Tips on starting Photography

Its 2013 and you’ve decided to take up something. And that something could be photography.

IMG_20130102_155502

So, now what? I remember at the time I was 14 and there was this deep seated need to take a nice picture. And by ‘nice’, I really wanted it to evoke a response when I see it. It could be excitement, or awe or a story I could connect with from the picture. I saw nothing.

I continued to take pictures with my dad’s film camera. And at that age, money was hard so I could only take so much. The frustration was overwhelming and seeing how expensive film was at that time, I gave up soon enough. I’ve never really thought about it, but the emotion must have carried over till I graduated from the polytechnic.

It wasn’t until I decided to join a commercial studio that the lightbulb went on. It was an arduous trek to say the least. Much sweat and tears over 9 years of learning. Even till now actually. And there’s more to learn.

Here’s a few tips on how you can get started.

1. Use what you have.Anything you can grab your hands on. It could be a point and shoot camera. The camera in your phone. A film camera; although this process would be more costly to practice on than their digital counterparts.

2. Photograph what You Love. I can’t stress this enough. You will do much better if you start photographing the things that you love. It could be an object, a person, a scenery. Anything that captures your imagination.

3. Take lots of pictures. This is pretty self explanatory. Don’t stop. Keep whipping out your camera. It could be for the simplest thing.

4. Select a handful of photos from a batch everytime and share them online. When you share your photos, there are feedbacks from other people. It could be positive or negative. Take the comments with a pinch of salt. Why a handful you might ask? Why not all? Well, not all pictures make the cut. That’s why its important to be selective. It keeps you focused on the subject or theme of the shoot when you do this.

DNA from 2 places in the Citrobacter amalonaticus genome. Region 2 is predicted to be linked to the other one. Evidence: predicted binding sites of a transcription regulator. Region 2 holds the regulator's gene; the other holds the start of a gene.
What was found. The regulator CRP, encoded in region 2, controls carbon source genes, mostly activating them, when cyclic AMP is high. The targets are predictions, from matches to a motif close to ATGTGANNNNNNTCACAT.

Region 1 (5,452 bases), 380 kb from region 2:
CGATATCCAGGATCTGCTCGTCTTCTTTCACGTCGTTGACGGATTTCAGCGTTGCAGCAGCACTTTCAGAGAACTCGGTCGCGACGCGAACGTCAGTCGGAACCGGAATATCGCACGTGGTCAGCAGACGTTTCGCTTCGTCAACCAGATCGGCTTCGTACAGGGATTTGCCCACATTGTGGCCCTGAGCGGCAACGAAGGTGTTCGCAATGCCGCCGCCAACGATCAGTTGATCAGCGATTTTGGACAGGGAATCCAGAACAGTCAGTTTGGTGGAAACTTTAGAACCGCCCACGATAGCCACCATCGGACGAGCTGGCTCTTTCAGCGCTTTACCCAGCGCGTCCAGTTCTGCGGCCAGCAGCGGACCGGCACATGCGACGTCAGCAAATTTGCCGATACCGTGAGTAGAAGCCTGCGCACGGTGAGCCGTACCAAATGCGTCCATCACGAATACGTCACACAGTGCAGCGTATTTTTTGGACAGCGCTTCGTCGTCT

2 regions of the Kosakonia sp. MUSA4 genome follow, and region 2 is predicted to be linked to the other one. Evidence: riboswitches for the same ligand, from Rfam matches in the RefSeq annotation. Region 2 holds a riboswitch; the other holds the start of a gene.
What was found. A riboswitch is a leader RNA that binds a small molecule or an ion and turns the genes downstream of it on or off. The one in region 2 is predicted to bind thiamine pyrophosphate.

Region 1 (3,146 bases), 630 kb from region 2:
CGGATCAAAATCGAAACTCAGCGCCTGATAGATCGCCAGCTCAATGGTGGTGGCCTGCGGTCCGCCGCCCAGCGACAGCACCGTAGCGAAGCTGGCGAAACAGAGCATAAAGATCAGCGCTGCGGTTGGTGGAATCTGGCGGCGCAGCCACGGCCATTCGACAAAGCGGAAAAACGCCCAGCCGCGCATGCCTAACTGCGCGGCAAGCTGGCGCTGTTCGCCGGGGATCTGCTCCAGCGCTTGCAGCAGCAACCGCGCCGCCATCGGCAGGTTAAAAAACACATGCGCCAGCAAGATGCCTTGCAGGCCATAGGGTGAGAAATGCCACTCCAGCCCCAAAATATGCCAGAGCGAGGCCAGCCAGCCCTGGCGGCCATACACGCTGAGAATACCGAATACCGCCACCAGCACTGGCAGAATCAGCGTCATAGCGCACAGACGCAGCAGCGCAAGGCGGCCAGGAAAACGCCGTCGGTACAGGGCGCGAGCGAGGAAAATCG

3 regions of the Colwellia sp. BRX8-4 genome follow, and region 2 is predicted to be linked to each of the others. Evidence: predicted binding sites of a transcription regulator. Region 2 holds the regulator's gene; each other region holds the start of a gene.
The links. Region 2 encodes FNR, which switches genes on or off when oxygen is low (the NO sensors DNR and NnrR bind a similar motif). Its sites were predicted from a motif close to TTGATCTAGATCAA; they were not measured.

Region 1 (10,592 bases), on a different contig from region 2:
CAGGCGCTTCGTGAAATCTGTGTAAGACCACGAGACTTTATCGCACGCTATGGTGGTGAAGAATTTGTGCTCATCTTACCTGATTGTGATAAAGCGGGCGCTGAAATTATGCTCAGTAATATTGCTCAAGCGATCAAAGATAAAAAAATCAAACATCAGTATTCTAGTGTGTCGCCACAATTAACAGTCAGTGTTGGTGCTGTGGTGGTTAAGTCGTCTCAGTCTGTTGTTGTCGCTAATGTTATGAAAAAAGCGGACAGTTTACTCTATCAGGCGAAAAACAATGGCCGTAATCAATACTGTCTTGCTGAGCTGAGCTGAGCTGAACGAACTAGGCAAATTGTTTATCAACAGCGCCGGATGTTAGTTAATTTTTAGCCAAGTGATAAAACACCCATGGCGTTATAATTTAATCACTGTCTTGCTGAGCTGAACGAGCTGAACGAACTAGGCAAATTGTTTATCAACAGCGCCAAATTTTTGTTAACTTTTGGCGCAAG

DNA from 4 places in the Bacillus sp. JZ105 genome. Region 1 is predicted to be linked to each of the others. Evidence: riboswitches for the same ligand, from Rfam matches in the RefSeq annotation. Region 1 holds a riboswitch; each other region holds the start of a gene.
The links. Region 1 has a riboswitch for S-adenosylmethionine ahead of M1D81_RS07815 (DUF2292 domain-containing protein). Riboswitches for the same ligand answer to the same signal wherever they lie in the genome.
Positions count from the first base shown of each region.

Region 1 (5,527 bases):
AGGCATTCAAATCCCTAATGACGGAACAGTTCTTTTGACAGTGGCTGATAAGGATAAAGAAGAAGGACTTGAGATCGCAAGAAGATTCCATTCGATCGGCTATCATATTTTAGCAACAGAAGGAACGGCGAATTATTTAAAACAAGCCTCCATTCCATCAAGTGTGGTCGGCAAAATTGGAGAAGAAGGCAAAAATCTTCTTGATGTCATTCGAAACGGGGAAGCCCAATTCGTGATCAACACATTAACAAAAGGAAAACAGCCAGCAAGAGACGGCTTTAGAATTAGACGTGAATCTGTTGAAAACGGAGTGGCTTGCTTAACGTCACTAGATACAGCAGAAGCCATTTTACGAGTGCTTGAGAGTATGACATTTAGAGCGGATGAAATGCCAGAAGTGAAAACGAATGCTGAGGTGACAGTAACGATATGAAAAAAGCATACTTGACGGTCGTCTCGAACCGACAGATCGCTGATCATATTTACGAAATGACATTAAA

5. Be in a photography community. This could be joining a photography club or forum. Joining a photo sharing site like Flickr or Instagram. Even Facebook has some photography community. You can pick up some useful tips from other enthusiasts or professionals.

6. Borrow books/magazines on photography. There are many ideas out there that you can glean of other people’s works. Absorb as much as you can.

7. Visit museums and anything art or creative related. You’ll be surprised how other creative activities can help expand your photography. One of the quotes I love and found to be absolutely true describes it best:

“You don’t make a photograph just with a camera. You bring to the act of photography all the pictures you have seen, the books you have read, the music you have heard, the people you have loved.”
Ansel Adams

So, just start. Don’t be afraid of where it’ll take you. I would love to hear some of your stories! Do share it here 🙂 Good luck!

Advertisements

2 thoughts on “Tips on starting Photography

Leave a Reply

Fill in your details below or click an icon to log in:

WordPress.com Logo

You are commenting using your WordPress.com account. Log Out / Change )

Twitter picture

You are commenting using your Twitter account. Log Out / Change )

Facebook photo

You are commenting using your Facebook account. Log Out / Change )

Google+ photo

You are commenting using your Google+ account. Log Out / Change )

Connecting to %s